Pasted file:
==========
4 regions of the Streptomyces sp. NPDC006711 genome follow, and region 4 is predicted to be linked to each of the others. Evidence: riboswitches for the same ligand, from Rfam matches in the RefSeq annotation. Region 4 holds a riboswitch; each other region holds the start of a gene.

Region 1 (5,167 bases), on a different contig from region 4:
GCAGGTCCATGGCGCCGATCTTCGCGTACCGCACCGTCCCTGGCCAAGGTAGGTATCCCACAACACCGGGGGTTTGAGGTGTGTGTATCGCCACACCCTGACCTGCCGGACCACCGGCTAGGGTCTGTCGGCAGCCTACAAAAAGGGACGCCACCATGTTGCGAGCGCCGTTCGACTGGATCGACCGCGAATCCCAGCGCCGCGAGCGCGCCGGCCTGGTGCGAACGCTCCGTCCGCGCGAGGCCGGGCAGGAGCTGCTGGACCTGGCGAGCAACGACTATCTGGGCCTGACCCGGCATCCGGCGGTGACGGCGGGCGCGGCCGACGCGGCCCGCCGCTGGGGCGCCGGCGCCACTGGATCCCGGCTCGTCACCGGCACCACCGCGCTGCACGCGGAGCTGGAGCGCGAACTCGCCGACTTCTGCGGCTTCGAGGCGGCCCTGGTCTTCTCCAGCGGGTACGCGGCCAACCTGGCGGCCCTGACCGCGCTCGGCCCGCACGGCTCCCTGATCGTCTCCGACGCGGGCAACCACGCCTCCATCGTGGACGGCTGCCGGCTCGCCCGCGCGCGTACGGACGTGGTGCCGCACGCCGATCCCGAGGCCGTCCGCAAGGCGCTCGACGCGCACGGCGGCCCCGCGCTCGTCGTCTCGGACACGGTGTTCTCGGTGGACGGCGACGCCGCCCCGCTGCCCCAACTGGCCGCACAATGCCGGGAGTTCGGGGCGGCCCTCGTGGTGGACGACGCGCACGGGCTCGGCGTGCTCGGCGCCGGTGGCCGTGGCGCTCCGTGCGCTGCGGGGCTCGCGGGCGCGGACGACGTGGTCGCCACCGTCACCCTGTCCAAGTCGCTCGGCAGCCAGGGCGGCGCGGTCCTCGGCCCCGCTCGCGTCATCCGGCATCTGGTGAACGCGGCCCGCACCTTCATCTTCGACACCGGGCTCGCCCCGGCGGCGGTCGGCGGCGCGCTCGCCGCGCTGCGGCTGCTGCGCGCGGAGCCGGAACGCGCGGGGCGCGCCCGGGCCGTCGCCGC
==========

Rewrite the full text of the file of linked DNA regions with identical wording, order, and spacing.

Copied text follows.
4 regions of the Streptomyces sp. NPDC006711 genome follow, and region 4 is predicted to be linked to each of the others. Evidence: riboswitches for the same ligand, from Rfam matches in the RefSeq annotation. Region 4 holds a riboswitch; each other region holds the start of a gene.

Region 1 (5,167 bases), on a different contig from region 4:
GCAGGTCCATGGCGCCGATCTTCGCGTACCGCACCGTCCCTGGCCAAGGTAGGTATCCCACAACACCGGGGGTTTGAGGTGTGTGTATCGCCACACCCTGACCTGCCGGACCACCGGCTAGGGTCTGTCGGCAGCCTACAAAAAGGGACGCCACCATGTTGCGAGCGCCGTTCGACTGGATCGACCGCGAATCCCAGCGCCGCGAGCGCGCCGGCCTGGTGCGAACGCTCCGTCCGCGCGAGGCCGGGCAGGAGCTGCTGGACCTGGCGAGCAACGACTATCTGGGCCTGACCCGGCATCCGGCGGTGACGGCGGGCGCGGCCGACGCGGCCCGCCGCTGGGGCGCCGGCGCCACTGGATCCCGGCTCGTCACCGGCACCACCGCGCTGCACGCGGAGCTGGAGCGCGAACTCGCCGACTTCTGCGGCTTCGAGGCGGCCCTGGTCTTCTCCAGCGGGTACGCGGCCAACCTGGCGGCCCTGACCGCGCTCGGCCCGCACGGCTCCCTGATCGTCTCCGACGCGGGCAACCACGCCTCCATCGTGGACGGCTGCCGGCTCGCCCGCGCGCGTACGGACGTGGTGCCGCACGCCGATCCCGAGGCCGTCCGCAAGGCGCTCGACGCGCACGGCGGCCCCGCGCTCGTCGTCTCGGACACGGTGTTCTCGGTGGACGGCGACGCCGCCCCGCTGCCCCAACTGGCCGCACAATGCCGGGAGTTCGGGGCGGCCCTCGTGGTGGACGACGCGCACGGGCTCGGCGTGCTCGGCGCCGGTGGCCGTGGCGCTCCGTGCGCTGCGGGGCTCGCGGGCGCGGACGACGTGGTCGCCACCGTCACCCTGTCCAAGTCGCTCGGCAGCCAGGGCGGCGCGGTCCTCGGCCCCGCTCGCGTCATCCGGCATCTGGTGAACGCGGCCCGCACCTTCATCTTCGACACCGGGCTCGCCCCGGCGGCGGTCGGCGGCGCGCTCGCCGCGCTGCGGCTGCTGCGCGCGGAGCCGGAACGCGCGGGGCGCGCCCGGGCCGTCGCCGC